Can a New Jersey partition action be stopped?

In most cases, the answer is “no.” Unless the person who brought the partition lawsuit has no standing the partition action will likely succeed. Or if there was a contract in place barring partition it also may require arbitration or mediation, or the person had previously waived their right to partition. However, there may be legal defenses that can prevent or slow a forced sale or allow for a greater advantage in the lawsuit for the defendant trying to stop the sale.

For instance, if someone lives in the property, negotiating when they move out or what they pay for rent is possible.  Credits for improvements can also be negotiable. Most people prefer to settle a partition action lawsuit before a judge decides it for them.

A partition action cannot be “stopped” by a party who does not wish to sell the property unless the parties can resolve the dispute. The action can be stopped when everyone agrees to the next steps.

What are the pros and cons of a partition action in New Jersey?

We always recommend mediation prior to bringing a Partition Action Lawsuit. However, if you are at your wits end, a partition action may be your only option.  There are pros and cons to a partition action lawsuit in New Jersey. The main pro is that a partition action breaks a stalemate between you and your co-owners. The main con is the cost.


  • When co-owners cannot agree to how to manage or sell a property mediation, the partition action will get the property sold
  • Some chance of reimbursed costs associated with the property ordered by the court including attorney fees


  • Court costs and attorney fees
  • Time to get the process done can take a year or more in a litigious matter
  • Forced sales normally are for less money than if your property was sold at market rate

For instance, if someone lives in the property, negotiating when they move out or what they pay for rent is possible.  Credits for improvements can also be negotiable. Most people prefer to settle a partition action lawsuit before a judge decides it for them.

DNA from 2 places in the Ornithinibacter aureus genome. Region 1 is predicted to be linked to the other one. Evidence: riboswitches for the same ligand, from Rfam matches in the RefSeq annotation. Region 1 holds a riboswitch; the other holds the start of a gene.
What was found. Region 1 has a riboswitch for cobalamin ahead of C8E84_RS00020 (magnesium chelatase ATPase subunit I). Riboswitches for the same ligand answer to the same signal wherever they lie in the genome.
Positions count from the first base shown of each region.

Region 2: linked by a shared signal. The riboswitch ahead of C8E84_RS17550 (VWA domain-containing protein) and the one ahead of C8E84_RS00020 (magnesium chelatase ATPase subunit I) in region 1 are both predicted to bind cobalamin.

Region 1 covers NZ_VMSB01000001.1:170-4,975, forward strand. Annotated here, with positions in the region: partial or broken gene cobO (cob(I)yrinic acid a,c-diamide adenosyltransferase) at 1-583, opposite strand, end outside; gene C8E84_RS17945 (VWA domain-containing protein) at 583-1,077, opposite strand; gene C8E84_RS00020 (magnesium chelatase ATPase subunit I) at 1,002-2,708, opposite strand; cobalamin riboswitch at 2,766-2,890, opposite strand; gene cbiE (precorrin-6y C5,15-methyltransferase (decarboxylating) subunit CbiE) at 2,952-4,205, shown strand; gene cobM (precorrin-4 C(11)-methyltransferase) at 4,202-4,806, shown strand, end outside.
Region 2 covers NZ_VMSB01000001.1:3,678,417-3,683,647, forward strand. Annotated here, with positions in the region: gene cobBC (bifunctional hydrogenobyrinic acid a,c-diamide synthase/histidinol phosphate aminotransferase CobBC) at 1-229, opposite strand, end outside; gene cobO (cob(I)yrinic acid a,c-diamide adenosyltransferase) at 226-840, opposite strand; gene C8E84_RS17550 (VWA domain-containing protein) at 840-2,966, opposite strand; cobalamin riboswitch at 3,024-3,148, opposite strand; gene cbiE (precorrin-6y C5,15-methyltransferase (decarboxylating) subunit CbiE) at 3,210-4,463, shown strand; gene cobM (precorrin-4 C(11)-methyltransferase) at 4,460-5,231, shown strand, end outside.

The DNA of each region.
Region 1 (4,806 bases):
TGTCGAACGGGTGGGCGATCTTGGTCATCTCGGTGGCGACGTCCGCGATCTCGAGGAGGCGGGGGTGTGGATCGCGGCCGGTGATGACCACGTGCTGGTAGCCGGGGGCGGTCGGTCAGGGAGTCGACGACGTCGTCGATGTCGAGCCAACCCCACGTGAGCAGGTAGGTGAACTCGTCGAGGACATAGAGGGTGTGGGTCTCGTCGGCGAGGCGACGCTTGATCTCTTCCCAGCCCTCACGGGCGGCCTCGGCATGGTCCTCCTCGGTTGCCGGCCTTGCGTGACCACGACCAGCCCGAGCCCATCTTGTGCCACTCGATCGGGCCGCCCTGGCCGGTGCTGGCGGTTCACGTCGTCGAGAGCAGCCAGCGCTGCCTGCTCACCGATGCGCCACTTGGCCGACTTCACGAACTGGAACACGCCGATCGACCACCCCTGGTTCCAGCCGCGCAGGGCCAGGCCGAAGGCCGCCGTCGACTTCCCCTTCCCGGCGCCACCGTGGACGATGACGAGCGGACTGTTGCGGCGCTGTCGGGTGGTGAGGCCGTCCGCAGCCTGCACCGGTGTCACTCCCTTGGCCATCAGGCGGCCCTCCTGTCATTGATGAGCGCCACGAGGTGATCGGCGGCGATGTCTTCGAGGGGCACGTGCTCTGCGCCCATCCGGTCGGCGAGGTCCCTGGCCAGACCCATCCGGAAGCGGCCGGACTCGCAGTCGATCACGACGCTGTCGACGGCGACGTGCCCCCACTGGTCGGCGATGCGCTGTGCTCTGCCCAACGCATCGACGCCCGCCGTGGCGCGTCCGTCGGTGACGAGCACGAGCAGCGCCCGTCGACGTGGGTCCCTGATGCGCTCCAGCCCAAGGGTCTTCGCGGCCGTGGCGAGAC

A partition action cannot be “stopped” by a party who does not wish to sell the property unless the parties can resolve the dispute. The action can be stopped when everyone agrees to the next steps.

How much does a partition action cost in New Jersey?

If both sides agree to partition a property, the costs usually will not exceed what normally is expected from the sale of any real property in New Jersey.  However, if litigations ensues the costs can range from $5,000 to $30,000 in legal fees depending on how litigious both sides become.

Let’s look at one particular litigious New Jersey Partition case: MCDERMOTT-GUBER.  After appeals, one side in the partition action BART J. MCDERMOTT, INC., Plaintiff, v. JOY MCDERMOTT-GUBER, a/k/a JOY MCDERMOTT, Defendant. DOCKET NO. A-1210-15T3 decided May 19, 2017 asked for over $200,000 in sanctions which was eventually denied on appeal. See

These fees requested were not typical, and sanctions are rarely awarded if one side has even the thinnest of legal theories to argue.  Sanctions are usually only awarded for frivolous conduct.

The costs of a partition action in New Jersey may be paid from the proceeds of the sale of the property if the court agrees the lawsuit was brought in good faith. The partition action has to be shown to have benefited all of the co-tenants. The court has discretion to award fees if the partition action lawsuit can be shown not to have been for the sole purpose of advancing the interests of the co-owner filing the partition action. Since this is discretionary, it is also not guaranteed that fees will be awarded.

How do I win a New Jersey partition action?